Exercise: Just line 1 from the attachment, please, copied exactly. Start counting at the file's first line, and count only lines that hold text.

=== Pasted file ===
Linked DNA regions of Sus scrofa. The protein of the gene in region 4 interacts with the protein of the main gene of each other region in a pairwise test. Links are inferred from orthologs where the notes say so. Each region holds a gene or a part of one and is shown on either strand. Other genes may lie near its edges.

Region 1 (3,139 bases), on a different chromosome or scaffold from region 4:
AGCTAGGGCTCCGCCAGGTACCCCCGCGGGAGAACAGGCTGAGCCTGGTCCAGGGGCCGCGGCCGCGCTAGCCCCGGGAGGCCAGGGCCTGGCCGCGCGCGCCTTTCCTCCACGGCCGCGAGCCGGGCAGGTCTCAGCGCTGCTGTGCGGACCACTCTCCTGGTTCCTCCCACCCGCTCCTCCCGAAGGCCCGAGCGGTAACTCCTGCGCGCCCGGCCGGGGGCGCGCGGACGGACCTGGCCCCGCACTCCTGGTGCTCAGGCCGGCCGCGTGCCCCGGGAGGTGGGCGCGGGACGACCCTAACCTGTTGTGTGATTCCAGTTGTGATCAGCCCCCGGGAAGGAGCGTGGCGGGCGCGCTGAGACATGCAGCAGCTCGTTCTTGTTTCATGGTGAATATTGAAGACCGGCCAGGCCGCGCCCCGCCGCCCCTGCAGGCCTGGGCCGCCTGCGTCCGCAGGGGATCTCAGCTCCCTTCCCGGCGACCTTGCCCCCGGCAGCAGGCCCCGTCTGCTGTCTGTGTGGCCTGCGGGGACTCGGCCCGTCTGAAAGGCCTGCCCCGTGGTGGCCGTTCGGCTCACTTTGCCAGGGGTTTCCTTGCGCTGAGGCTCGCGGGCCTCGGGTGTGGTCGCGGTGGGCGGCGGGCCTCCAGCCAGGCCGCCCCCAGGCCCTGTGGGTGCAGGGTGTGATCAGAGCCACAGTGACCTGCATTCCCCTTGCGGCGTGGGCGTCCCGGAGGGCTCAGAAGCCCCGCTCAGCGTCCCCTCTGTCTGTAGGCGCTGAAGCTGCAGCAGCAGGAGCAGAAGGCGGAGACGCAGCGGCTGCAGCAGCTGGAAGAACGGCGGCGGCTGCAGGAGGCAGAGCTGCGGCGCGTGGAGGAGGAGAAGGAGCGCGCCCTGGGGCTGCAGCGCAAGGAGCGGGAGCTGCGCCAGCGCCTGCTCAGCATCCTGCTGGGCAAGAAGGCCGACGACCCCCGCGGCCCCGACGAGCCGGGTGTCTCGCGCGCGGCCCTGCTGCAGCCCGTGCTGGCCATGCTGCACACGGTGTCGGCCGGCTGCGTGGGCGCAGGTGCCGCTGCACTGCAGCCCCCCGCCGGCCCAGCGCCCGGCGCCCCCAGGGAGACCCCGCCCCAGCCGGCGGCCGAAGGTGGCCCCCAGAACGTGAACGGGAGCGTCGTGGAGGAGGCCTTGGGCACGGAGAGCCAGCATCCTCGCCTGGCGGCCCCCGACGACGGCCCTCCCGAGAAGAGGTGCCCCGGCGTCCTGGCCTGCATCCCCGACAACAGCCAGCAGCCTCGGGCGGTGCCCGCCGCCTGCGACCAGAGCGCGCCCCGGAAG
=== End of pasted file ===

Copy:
Linked DNA regions of Sus scrofa. The protein of the gene in region 4 interacts with the protein of the main gene of each other region in a pairwise test. Links are inferred from orthologs where the notes say so. Each region holds a gene or a part of one and is shown on either strand. Other genes may lie near its edges.